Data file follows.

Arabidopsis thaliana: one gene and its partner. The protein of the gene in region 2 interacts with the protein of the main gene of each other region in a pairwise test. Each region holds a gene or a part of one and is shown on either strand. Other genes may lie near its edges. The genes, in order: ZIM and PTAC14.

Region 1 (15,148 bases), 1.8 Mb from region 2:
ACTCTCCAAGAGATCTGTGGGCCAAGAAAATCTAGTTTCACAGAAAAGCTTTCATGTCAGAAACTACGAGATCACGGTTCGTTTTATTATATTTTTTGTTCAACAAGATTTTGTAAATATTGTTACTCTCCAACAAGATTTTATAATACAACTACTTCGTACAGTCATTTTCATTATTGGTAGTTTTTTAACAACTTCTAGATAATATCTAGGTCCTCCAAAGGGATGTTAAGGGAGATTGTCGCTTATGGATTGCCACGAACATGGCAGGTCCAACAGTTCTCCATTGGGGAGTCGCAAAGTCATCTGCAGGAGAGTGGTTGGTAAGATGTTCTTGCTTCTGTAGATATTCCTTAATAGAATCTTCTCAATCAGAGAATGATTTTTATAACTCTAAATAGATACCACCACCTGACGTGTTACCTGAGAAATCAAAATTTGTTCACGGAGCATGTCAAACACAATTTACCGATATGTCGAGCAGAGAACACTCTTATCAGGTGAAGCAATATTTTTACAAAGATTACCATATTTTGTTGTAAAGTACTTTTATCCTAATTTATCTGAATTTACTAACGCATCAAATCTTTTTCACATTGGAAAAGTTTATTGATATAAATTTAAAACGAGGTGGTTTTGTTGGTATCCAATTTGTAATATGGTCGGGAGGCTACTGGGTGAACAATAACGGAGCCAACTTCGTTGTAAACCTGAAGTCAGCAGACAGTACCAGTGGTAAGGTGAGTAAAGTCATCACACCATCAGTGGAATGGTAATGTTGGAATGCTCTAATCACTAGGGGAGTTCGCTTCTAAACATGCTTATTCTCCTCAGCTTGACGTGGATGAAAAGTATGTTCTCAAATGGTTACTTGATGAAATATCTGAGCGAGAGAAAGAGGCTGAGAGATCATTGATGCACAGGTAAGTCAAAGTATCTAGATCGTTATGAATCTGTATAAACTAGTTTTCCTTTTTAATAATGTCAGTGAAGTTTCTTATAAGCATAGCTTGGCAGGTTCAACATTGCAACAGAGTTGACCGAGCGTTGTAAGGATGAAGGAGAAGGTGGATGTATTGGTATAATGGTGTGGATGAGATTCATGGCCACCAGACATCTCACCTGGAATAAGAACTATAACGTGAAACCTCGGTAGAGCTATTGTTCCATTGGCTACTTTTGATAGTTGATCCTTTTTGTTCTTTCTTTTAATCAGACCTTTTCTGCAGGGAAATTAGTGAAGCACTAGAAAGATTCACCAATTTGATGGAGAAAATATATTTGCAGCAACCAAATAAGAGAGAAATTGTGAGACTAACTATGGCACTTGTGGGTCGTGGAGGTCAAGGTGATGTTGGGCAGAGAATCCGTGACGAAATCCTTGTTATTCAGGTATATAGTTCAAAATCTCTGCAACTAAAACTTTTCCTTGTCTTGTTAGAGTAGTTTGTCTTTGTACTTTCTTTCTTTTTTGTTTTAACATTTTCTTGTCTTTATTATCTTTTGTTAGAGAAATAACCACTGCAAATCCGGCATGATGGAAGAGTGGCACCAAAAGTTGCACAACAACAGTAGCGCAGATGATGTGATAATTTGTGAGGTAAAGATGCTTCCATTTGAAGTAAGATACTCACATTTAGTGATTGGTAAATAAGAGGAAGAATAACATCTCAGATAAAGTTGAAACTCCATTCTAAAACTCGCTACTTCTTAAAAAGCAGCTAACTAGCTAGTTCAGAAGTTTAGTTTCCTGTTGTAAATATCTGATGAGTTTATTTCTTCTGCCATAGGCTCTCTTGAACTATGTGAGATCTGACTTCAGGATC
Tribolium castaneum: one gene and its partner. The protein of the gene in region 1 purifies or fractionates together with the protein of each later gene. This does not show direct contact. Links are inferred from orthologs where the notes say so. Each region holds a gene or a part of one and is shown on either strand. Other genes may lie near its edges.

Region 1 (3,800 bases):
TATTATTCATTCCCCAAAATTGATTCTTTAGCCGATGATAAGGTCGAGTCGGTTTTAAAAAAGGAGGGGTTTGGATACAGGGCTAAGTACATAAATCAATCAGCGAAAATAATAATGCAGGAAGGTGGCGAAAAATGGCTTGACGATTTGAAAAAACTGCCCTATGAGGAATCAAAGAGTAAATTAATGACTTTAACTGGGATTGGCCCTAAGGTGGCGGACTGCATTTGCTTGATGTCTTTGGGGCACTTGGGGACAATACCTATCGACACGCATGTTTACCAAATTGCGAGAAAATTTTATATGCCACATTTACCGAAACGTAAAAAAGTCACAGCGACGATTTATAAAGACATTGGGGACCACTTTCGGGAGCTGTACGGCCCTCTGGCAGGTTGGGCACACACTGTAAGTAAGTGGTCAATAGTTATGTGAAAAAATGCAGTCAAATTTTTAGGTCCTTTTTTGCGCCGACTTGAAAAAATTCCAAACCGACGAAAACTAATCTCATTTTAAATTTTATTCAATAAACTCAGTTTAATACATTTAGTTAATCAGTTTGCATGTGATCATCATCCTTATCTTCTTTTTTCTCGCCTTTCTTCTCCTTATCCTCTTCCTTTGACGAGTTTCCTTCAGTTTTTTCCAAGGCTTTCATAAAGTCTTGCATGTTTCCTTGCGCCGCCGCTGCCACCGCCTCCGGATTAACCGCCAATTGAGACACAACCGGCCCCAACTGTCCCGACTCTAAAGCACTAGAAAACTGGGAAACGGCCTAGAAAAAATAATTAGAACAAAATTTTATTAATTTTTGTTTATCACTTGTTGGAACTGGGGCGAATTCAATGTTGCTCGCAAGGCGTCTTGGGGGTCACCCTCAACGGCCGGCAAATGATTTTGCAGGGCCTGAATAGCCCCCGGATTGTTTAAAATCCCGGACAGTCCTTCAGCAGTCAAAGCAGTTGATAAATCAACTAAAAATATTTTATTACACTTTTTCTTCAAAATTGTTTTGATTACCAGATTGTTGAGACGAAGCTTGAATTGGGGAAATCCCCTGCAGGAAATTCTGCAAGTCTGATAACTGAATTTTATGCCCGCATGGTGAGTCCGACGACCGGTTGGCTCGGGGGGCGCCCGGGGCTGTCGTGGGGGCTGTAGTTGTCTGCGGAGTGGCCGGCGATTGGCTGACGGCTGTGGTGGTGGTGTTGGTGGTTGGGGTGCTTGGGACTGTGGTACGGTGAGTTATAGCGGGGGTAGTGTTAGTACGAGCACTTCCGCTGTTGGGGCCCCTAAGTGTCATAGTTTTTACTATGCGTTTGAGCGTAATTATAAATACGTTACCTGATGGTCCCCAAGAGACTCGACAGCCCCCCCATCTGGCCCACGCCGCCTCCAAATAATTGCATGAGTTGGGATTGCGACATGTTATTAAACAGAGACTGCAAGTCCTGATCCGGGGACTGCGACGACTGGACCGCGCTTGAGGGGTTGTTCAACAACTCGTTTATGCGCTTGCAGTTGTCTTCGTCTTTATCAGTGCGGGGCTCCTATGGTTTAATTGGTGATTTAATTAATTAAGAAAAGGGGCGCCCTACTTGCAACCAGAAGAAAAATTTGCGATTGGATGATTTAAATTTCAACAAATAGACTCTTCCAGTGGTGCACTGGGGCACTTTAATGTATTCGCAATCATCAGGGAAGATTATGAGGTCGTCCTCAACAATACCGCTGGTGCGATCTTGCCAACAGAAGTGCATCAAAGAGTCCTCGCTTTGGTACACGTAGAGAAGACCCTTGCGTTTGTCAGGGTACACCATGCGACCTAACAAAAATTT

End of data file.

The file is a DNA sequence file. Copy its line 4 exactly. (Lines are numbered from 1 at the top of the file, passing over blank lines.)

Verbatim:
Tribolium castaneum: one gene and its partner. The protein of the gene in region 1 purifies or fractionates together with the protein of each later gene. This does not show direct contact. Links are inferred from orthologs where the notes say so. Each region holds a gene or a part of one and is shown on either strand. Other genes may lie near its edges.